The calculation requires the previous hour's FFMC as an input to the calculation of the current hour's FFMC; this is because the routine can be thought of as a bookkeeping system and needs to know the amount of moisture being held in the fuel prior to any drying or wetting in the current period. After each hour's calculation that newly calculated FFMC simply becomes the starting FFMC in the next hour's calculation. At the beginning of the calculations at a station this previous hours FFMC must be estimated. It is typical to use a value of 85 when this value cannot be estimated more accurately; this code value corresponds to a moisture content of about 16% in typical pine litter fuels.

Typically this dataframe also contains date and hour fields so outputs can be associated with a specific day and time, however these fields are not used in the calculations. If multiple weather stations are being used, a weather station ID field is typically included as well, though this is simply for bookkeeping purposes and does not affect the calculation.

### Usage

```
hffmc(
input,
ffmc_old = 85,
time.step = 1,
calc.step = FALSE,
batch = TRUE,
hourlyFWI = FALSE
)
```

### Arguments

`input` |
A dataframe containing input variables of hourly weather observations. It is important that variable names have to be the same as in the following list, but they are case insensitive. The order in which the input variables are entered is not important.
| ||||||||||||||||||||||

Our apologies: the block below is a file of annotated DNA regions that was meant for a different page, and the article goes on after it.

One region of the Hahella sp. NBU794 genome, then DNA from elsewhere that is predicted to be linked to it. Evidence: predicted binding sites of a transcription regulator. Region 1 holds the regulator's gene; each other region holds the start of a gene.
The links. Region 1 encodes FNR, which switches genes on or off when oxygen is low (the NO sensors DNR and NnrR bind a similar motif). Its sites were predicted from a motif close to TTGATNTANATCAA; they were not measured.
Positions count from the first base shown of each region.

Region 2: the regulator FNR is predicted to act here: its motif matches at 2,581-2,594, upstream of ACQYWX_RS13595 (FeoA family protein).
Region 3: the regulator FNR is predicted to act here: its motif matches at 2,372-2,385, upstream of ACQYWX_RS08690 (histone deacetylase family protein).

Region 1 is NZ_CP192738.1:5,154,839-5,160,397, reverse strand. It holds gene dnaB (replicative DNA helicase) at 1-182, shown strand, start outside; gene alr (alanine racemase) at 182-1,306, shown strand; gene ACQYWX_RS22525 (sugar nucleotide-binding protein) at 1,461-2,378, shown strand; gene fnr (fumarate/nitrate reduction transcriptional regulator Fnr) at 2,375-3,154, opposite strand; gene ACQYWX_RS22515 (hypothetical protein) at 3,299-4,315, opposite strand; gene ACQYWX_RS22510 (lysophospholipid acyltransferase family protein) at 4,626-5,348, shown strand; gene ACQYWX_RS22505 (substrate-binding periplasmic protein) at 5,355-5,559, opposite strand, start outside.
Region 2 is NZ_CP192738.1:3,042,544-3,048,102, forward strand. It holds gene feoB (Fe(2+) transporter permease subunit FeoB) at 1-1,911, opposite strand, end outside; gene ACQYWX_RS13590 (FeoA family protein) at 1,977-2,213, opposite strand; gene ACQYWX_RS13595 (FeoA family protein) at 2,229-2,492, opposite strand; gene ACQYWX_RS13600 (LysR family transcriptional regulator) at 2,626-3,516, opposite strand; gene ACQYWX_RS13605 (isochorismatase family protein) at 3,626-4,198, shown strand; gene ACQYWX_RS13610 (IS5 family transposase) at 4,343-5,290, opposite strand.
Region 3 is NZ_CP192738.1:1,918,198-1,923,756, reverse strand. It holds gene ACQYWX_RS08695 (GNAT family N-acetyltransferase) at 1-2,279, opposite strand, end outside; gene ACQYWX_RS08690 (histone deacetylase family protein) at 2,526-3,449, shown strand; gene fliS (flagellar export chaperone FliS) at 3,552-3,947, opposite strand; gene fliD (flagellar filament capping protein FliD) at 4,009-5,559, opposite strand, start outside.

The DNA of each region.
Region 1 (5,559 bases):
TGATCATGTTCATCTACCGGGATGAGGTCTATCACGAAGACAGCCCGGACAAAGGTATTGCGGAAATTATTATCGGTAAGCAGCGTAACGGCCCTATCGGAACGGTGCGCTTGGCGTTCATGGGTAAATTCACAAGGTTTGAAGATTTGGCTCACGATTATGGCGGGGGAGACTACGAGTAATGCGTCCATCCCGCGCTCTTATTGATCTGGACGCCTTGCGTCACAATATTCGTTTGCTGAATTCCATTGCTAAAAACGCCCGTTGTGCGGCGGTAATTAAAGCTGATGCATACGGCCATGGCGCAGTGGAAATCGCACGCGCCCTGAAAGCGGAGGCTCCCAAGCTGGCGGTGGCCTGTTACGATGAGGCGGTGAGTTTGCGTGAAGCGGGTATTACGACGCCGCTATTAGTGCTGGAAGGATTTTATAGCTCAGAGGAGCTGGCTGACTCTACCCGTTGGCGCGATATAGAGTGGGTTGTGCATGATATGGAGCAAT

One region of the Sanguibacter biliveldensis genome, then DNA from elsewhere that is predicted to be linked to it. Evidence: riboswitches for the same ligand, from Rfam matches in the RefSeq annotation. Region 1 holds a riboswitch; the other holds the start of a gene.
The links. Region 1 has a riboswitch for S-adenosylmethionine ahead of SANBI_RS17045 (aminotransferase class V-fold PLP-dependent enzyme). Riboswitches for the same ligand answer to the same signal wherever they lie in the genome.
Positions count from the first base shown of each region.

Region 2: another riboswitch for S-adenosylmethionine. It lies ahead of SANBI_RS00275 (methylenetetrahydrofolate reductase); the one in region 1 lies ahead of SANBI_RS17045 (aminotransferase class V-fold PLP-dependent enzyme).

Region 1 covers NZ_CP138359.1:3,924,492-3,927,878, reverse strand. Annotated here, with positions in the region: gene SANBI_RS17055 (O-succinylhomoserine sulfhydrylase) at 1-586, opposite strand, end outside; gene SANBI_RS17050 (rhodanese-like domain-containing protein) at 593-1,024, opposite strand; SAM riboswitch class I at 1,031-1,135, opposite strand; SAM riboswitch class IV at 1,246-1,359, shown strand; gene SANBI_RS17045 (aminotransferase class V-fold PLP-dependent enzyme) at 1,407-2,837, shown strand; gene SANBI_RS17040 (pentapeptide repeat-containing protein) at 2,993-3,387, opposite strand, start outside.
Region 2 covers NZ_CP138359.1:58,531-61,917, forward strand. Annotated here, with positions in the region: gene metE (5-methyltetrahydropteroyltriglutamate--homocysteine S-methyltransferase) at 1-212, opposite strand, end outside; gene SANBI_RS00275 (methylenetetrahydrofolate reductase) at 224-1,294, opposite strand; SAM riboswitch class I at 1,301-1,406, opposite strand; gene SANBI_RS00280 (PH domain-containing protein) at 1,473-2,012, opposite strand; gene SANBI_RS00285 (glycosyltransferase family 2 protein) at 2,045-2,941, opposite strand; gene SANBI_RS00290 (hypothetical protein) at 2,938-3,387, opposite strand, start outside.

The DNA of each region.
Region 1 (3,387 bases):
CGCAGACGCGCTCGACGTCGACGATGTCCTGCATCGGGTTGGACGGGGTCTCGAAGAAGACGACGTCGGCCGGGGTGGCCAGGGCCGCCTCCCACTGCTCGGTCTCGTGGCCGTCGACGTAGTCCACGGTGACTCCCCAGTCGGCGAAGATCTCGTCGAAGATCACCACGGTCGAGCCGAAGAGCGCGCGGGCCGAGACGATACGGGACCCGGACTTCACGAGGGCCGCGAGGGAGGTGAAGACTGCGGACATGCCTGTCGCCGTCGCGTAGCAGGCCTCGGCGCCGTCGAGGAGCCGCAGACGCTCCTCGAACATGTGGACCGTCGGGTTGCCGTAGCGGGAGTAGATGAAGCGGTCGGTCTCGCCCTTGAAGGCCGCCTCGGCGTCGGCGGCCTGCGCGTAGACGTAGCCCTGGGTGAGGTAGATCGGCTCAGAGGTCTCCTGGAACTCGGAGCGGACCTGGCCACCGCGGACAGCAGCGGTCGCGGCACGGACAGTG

`ffmc_old` |
Initial FFMC. At the start of calculations at a particular
station there is a need to provide an estimate of the FFMC in the previous
timestep; this is because the FFMC is, in essence, a bookkeeping system for
moisture. If no estimate of previous hour's FFMC is available the function
will use default value, | ||||||||||||||||||||||

`time.step` |
Is the time (in hours) between the previous value of FFMC
and the current time at which we want to calculate a new value of the FFMC.
When not specified it will take on a default value of | ||||||||||||||||||||||

`calc.step` |
Optional for whether time step between two observations is calculated. Default is FALSE, no calculations. This is used when time intervals are not uniform in the input. | ||||||||||||||||||||||

`batch` |
Whether the computation is iterative or single step, default is
TRUE. When | ||||||||||||||||||||||

`hourlyFWI` |
Optional for the computation of hourly ISI, FWI, and DSR.
Default is FALSE. While |

### Value

`hffmc`

returns a vector of hourly or sub-hourly FFMC values,
which may contain 1 or multiple elements. Optionally when